April 23, 2024

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How it feels to live in Antarctica during a pandemic

How it feels to live in Antarctica during a pandemic

(CNN) – While the whole world continues to wrestle with the coronavirus pandemic, one continent has managed to be completely free of infection.

Antarctica, the coldest place on Earth, is now considered the “safest place on earth,” with no confirmed cases at all.

This region has a close relationship with Covid-19 when the plague hit the last cruise ships of the season, but the virus did not reach the frozen coast. And, because it’s currently down to winter, when it’s really cut off, it has to stay that way for now.

Although there are no native populations here – unless you count many penguins, whales, seals and sea eagles – around 5,000 people, mostly scientists and researchers, currently live around 80 bases.

Keri Nelson, administrative coordinator on Anvers Island Palmer Station, the northernmost US station in Antarctica, is one of them.

The safest place on Earth?

Antarctica is the only continent in the world that is still free of coronavirus.

Keri Nelson

“I really don’t think there is anyone here right now who is not grateful to be here, and safe,” he told CNN Travel via email.

“Some people are ready to go home. To help their loved ones, and to be used in other ways so far in history.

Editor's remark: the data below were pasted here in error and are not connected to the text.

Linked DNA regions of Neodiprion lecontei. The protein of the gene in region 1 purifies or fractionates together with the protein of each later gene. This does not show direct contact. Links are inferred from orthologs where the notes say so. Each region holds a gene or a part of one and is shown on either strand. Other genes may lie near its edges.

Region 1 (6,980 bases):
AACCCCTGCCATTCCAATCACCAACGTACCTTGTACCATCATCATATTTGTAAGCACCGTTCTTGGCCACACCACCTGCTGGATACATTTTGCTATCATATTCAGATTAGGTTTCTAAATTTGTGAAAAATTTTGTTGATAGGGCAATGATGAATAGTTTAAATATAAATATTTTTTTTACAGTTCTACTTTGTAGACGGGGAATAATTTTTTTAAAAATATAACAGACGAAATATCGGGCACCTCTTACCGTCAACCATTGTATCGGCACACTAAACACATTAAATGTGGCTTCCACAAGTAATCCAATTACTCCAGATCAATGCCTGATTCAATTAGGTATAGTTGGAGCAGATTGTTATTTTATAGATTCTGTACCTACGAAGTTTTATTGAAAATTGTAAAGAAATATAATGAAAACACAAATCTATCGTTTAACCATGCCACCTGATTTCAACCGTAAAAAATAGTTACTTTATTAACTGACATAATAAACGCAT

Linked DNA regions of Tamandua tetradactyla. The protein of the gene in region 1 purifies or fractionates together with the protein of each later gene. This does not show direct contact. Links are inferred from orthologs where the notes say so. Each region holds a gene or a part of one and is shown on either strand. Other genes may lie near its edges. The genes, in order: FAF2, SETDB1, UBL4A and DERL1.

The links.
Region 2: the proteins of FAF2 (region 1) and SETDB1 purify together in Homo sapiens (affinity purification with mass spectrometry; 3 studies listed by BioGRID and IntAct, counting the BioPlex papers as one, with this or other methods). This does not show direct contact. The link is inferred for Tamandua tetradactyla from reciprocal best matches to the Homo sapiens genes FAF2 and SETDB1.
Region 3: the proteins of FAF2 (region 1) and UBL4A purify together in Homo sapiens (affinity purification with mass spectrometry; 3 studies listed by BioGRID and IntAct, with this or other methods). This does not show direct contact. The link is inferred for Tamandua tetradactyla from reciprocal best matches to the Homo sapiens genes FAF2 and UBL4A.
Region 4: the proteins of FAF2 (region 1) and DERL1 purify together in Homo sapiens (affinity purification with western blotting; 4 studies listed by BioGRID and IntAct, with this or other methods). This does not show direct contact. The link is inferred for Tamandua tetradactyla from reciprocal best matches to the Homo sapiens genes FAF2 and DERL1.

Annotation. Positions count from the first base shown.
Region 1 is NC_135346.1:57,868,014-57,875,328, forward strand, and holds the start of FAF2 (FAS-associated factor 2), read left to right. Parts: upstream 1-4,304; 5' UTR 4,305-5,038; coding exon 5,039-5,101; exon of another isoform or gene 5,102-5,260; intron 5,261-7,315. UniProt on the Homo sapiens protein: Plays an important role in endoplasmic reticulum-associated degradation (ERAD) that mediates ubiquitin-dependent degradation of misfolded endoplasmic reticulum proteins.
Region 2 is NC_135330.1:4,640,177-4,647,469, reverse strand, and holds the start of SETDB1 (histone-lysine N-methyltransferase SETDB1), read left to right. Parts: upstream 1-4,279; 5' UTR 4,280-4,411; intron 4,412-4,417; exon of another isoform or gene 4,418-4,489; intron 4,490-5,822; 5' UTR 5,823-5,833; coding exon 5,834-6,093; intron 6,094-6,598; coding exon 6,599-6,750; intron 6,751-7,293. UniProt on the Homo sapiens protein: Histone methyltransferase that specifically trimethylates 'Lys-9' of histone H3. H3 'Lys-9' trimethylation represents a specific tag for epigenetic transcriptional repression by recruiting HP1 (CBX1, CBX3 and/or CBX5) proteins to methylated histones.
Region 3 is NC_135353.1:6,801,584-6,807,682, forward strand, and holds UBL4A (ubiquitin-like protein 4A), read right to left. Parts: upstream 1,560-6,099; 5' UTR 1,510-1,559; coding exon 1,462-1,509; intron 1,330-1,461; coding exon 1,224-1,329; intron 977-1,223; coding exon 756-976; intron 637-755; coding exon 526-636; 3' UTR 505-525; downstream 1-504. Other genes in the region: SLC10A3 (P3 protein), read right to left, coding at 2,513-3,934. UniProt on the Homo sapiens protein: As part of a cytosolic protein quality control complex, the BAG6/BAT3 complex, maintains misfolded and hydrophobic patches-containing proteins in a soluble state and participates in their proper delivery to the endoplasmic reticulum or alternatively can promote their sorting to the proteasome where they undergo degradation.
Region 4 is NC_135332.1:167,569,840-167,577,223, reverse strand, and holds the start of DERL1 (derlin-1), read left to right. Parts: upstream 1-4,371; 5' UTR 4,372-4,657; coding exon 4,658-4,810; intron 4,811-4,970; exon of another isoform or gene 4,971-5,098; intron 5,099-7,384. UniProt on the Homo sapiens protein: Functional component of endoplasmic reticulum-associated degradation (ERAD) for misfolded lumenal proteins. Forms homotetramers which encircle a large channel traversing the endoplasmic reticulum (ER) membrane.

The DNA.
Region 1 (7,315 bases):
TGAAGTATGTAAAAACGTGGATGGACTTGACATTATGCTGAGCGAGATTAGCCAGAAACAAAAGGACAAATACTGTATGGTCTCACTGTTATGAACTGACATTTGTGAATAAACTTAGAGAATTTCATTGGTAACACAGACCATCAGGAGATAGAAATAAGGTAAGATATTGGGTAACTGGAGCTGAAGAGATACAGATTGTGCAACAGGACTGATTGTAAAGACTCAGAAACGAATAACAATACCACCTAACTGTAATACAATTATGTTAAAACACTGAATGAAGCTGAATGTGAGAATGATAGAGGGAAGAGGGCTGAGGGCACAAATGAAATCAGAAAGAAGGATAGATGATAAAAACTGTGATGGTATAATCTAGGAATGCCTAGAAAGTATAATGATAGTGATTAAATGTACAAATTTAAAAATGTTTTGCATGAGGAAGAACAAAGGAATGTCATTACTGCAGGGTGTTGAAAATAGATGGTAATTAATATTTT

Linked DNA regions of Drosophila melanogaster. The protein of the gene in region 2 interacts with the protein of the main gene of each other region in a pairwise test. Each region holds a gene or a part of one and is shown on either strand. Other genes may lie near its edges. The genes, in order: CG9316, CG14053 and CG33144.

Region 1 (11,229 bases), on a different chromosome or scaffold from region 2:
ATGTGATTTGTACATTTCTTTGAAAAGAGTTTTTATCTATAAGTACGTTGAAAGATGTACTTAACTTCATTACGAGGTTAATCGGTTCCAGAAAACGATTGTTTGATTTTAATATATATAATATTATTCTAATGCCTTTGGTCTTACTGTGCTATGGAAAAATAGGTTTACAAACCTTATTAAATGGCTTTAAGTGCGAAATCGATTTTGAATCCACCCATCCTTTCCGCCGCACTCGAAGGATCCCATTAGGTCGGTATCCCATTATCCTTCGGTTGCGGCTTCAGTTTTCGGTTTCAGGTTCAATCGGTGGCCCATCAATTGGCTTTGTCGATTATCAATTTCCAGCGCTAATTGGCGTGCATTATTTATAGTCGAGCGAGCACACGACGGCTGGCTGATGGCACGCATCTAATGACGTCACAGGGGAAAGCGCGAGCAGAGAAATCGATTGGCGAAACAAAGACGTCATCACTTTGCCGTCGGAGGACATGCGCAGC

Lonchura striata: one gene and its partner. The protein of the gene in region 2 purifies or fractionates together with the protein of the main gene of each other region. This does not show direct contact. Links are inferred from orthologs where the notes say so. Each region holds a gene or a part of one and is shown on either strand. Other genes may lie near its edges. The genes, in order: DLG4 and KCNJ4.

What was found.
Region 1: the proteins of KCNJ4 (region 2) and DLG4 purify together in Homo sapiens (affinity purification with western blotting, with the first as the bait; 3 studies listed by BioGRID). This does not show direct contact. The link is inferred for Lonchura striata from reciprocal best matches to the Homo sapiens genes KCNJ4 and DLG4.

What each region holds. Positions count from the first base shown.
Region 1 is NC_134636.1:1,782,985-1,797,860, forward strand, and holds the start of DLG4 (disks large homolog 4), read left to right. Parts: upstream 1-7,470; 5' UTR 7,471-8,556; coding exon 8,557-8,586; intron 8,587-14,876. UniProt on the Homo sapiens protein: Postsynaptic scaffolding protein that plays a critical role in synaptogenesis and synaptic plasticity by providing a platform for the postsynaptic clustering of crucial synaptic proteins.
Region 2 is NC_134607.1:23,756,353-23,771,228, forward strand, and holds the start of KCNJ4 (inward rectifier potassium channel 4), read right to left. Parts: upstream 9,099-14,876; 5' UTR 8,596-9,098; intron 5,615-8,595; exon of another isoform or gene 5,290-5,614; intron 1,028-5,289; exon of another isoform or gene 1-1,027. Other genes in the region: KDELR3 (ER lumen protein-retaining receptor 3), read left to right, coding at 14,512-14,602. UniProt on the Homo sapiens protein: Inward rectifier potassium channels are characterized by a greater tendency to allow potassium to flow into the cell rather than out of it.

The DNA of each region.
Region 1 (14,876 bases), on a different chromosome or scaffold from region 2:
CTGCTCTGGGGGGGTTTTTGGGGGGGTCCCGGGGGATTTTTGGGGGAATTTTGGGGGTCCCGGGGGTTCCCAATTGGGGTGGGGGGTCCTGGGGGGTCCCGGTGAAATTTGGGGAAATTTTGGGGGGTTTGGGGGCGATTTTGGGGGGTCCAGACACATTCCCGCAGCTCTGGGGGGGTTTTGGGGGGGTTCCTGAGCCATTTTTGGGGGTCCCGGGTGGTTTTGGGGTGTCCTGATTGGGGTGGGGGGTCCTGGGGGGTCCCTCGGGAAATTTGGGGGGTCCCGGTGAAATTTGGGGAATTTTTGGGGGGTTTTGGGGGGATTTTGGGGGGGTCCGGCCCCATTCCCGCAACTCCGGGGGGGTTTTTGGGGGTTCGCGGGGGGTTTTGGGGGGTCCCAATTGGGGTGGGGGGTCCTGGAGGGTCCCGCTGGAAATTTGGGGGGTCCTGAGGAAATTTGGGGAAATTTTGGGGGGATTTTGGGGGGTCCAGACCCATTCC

“But we all really appreciate living in a place where this disease (and all the health and lifestyle implications) don’t exist.”

“I read everything I could about the dynamics of this situation,” added Nelson, who has worked on the continent during the winter and summer since 2007.

“I feel like it’s my duty as a human being to witness what’s happening in the world.”

Robert Taylor is placed in Rothera Research Station, a British Antarctic Survey (BAS) base on Adelaide Island off the west coast of the Antarctic Peninsula.

The 29-year-old player, originally from Scotland, works as a field guide, providing assistance to scientific colleagues who conduct research and ensure all fieldwork and travel are carried out safely.

While he also continued to oversee the crisis from the start, being so far removed meant he was unaware of his seriousness for a while.

“I remember the report that came out of China in early January,” said Taylor, who arrived in Antarctica about six months ago.

“Then the first few British cases, and thinking that this was something small and far away, it would not affect me.

“I realized gradually, as it spread and grew to become famous in the media.”

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Impact of tourism

An estimated 78,500 tourists are estimated to be in Antarctica during the 2019 to 2020 season.

An estimated 78,500 tourists are estimated to be in Antarctica during the 2019 to 2020 season.

Alexey Kudenko / Sputnik / AP

While Taylor, who had moved between Halley VI Research Station and Rothera during his time in the southernmost continent, was concerned about the situation and worried about his family, especially his grandmother, he said it was hard to feel connected to what happened at certain times.

“It’s like being on the moon and looking down,” he added. “We can see what’s happening, but it’s still far away.”

Tourism has grown rapidly in Antarctica in recent years, with Arctic voyages becoming increasingly popular.